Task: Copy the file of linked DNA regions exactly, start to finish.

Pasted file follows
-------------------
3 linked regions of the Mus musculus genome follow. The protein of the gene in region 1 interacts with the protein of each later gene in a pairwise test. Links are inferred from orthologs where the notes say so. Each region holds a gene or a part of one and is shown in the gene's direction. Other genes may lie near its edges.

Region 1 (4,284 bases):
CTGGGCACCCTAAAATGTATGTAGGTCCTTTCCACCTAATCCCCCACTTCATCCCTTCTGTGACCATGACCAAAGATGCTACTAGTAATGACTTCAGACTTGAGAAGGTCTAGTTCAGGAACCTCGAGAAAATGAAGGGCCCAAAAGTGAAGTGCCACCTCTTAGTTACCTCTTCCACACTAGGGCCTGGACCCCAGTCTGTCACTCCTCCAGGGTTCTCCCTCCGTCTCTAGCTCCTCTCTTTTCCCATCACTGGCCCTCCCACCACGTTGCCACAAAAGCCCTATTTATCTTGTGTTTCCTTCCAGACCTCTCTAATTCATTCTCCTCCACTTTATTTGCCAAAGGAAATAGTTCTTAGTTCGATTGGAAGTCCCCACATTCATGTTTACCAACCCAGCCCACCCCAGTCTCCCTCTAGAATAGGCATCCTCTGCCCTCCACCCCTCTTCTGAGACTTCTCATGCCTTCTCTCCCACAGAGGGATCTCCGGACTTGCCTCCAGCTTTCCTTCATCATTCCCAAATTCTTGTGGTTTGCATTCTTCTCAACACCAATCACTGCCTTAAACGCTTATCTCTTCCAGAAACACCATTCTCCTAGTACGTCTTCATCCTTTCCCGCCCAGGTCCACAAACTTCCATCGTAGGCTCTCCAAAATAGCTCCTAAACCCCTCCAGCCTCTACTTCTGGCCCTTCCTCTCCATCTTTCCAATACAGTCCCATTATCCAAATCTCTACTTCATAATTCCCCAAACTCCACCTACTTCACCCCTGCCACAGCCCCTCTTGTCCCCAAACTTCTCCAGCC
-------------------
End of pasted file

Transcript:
3 linked regions of the Mus musculus genome follow. The protein of the gene in region 1 interacts with the protein of each later gene in a pairwise test. Links are inferred from orthologs where the notes say so. Each region holds a gene or a part of one and is shown in the gene's direction. Other genes may lie near its edges.

Region 1 (4,284 bases):
CTGGGCACCCTAAAATGTATGTAGGTCCTTTCCACCTAATCCCCCACTTCATCCCTTCTGTGACCATGACCAAAGATGCTACTAGTAATGACTTCAGACTTGAGAAGGTCTAGTTCAGGAACCTCGAGAAAATGAAGGGCCCAAAAGTGAAGTGCCACCTCTTAGTTACCTCTTCCACACTAGGGCCTGGACCCCAGTCTGTCACTCCTCCAGGGTTCTCCCTCCGTCTCTAGCTCCTCTCTTTTCCCATCACTGGCCCTCCCACCACGTTGCCACAAAAGCCCTATTTATCTTGTGTTTCCTTCCAGACCTCTCTAATTCATTCTCCTCCACTTTATTTGCCAAAGGAAATAGTTCTTAGTTCGATTGGAAGTCCCCACATTCATGTTTACCAACCCAGCCCACCCCAGTCTCCCTCTAGAATAGGCATCCTCTGCCCTCCACCCCTCTTCTGAGACTTCTCATGCCTTCTCTCCCACAGAGGGATCTCCGGACTTGCCTCCAGCTTTCCTTCATCATTCCCAAATTCTTGTGGTTTGCATTCTTCTCAACACCAATCACTGCCTTAAACGCTTATCTCTTCCAGAAACACCATTCTCCTAGTACGTCTTCATCCTTTCCCGCCCAGGTCCACAAACTTCCATCGTAGGCTCTCCAAAATAGCTCCTAAACCCCTCCAGCCTCTACTTCTGGCCCTTCCTCTCCATCTTTCCAATACAGTCCCATTATCCAAATCTCTACTTCATAATTCCCCAAACTCCACCTACTTCACCCCTGCCACAGCCCCTCTTGTCCCCAAACTTCTCCAGCC